the girl on the underground | creative writing

2017, lifestyle, photography, student, travel

He was dressed all smart, headphones in his ears like everyone else – he didn’t even need to think about his route to work and back anymore because he did it every day. But this time he was staring at the message on his phone – tears silently running down his face because the words he’d never wanted her to say were staring back at him from the screen, with no provocation whatsoever.

He didn’t know what to do – he nearly missed his stop to change to a different line on the underground and he felt like he was being pushed along by the crowd of people rushing to get home to dinner.

Another escalator, another flight of stairs, another train, another tear as he took another longing glance at the text he couldn’t reply to yet.

Part of him didn’t want to leave the underground – if his phone couldn’t reconnect to the outside world he’d never have to reply to that text or make the corresponding phone call or have that argument. He could just ride the train till the end of the line then ride it all the way back.

But he couldn’t – he had to walk his dog and make dinner and go to sleep so he could do all this again tomorrow. Hopefully without repeating the text.

He got off the underground at his stop, slowly meandering amongst the other commuters, staring at his phone.

“Excuse me! Sir! You dropped your ticket!” He heard, someone breathlessly tapping on his shoulder behind him.

He turned to see the short girl in the oversized coat, her poker straight hair falling out of the ponytail that secured it and a faded red lip smiling at him after a day of wear.

But her face dropped and instantly moulded into an expression of concern. “Are you okay?” She asked.

He was frozen, he realised he wasn’t saying anything – he was just loosely holding the ticket she’d handed him in his hand.

“Sorry, I shouldn’t have asked – who’d tell a stranger why they were crying on the underground? Sorry, hope your day gets better.” She fumbled.

“No,” He instantly responded, grabbing her wrist as she tried to walk past him and she stopped without reluctance. “Sorry, just been dumped after four years by text.” He blurted. “Wow, that was pathetic.”

“No, it’s not, you’re allowed to be heartbroken.”

“I don’t know why I told you.”

“I have one of those faces; people trust me with stuff.” She shrugged; she exuded this positive, happy mood with her dishevelled, messy hair and her biker boots and that smile that just didn’t seem to stop nagging at the corner of her lips.

“That doesn’t mean you always want to hear it.” He replied after a few moments silence – his brain wasn’t quite processing a full capacity and he could stop noticing her little smile.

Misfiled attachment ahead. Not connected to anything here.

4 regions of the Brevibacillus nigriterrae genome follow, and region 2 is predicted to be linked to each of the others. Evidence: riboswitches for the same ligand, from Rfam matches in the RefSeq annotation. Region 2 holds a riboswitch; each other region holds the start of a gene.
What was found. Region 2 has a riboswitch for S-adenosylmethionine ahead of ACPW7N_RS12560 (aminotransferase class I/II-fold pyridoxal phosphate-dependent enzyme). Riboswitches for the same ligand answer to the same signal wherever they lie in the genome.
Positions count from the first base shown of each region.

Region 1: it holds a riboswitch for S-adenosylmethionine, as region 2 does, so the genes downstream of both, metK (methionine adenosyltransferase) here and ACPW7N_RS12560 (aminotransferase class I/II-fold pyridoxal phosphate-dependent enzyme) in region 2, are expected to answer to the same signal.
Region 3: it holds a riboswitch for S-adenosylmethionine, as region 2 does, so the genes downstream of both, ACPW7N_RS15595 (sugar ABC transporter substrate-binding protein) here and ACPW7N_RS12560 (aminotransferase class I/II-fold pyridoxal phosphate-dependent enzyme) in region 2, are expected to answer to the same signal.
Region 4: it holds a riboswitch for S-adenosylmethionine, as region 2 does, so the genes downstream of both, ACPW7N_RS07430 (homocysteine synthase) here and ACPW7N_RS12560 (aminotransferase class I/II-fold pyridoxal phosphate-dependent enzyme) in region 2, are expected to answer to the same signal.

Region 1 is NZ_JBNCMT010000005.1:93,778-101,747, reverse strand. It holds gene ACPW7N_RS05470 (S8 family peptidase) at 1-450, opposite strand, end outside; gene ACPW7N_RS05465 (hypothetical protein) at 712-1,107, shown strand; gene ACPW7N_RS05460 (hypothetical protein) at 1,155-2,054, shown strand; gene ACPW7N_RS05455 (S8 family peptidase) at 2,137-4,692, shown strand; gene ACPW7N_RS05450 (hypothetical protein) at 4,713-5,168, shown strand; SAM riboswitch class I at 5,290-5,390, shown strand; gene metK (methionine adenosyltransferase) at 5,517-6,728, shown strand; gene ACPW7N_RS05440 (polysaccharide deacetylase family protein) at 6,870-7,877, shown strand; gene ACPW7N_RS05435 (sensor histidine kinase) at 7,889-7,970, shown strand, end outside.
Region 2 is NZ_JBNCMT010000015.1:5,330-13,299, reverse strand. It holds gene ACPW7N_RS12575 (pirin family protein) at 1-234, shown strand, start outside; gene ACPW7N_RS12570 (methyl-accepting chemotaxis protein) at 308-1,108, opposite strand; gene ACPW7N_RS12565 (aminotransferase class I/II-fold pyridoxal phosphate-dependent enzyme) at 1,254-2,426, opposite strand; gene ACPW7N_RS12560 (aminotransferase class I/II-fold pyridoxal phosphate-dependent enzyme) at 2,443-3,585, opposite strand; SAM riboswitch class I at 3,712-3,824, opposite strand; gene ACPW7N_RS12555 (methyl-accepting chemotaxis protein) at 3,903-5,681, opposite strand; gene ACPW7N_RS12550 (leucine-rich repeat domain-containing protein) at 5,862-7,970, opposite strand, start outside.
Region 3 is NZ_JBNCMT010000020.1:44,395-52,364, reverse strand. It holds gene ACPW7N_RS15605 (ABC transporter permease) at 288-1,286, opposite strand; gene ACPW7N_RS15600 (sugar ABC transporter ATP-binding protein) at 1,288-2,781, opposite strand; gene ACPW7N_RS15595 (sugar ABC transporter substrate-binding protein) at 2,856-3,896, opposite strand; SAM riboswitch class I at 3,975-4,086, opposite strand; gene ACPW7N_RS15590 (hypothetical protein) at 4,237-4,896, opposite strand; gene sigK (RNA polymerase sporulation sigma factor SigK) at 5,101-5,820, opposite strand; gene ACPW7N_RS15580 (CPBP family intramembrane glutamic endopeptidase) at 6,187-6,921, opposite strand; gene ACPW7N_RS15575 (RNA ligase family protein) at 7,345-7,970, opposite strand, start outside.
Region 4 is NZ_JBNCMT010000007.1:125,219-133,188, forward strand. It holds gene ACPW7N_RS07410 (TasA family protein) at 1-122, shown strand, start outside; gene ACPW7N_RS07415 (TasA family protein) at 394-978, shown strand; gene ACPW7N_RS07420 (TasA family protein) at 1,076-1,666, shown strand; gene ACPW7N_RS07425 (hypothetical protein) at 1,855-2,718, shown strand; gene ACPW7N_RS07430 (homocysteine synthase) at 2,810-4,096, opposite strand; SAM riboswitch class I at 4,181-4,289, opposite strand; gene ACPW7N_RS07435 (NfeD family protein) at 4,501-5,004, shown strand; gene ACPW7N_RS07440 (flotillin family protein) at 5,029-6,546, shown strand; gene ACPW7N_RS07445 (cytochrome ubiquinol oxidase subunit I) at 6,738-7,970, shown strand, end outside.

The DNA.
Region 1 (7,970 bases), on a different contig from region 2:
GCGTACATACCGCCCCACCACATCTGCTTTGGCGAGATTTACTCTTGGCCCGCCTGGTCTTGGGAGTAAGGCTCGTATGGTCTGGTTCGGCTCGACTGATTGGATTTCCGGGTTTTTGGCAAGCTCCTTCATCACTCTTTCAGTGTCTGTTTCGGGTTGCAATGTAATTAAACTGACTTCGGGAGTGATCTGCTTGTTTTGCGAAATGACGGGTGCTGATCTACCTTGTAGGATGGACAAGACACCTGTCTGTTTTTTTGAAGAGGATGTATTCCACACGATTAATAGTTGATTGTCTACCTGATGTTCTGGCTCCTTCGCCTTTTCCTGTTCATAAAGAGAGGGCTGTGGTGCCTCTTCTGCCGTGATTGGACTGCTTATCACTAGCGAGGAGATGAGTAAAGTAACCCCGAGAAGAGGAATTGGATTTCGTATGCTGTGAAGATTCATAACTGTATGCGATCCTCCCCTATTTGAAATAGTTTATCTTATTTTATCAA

“It’s alright. Do you have a train to catch?” She asked.

“Yeah.” He sighed.

“Why are you still standing here then?” She seemed genuinely intrigued.

“I don’t know.”

“I think you should text her back.” She smiled again, reaching into her pocket and pulling out a card. “Give it a few weeks, maybe a month or two. Don’t rush anything. You’ll be okay.”

Four months later he found out her husband had left her that day.

They didn’t often travel by train.


I started writing this post when I was commuting in and out of London every day, but then I was home handling a family emergency and I couldn’t even think about blogging, but I didn’t want the post to go to waste so I finished it off and uploaded it today!

I was doing another journey home anyway so it was fitting that I wrote the beginning of the story on a train and finished it there true. I’m pretty done with trains, but they’re the only way I can really get home so I haven’t got much of a choice.

Thank you for reading,

Sophie xx


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commuting to London

2017, lifestyle, travel


It’s been a couple of weeks since I was commuting into London and I’m really glad to not be travelling by train every single day anymore, but it was a really interesting experience and I thought I’d share a few tips on how to survive commuting in London (or any other city!), because it definitely took a bit of getting used to.

1) Be ready to sit next to a stranger, if you get to sit at all – morning rush hour trains are busy, everyone wishes they had two seats to themselves but it’s never going to happen at that time of day. The person next to you cares about you as much as you care about them; they don’t, so just get on with whatever you’re doing (listening to music, bit of laptop work, MarioKart) and don’t worry about.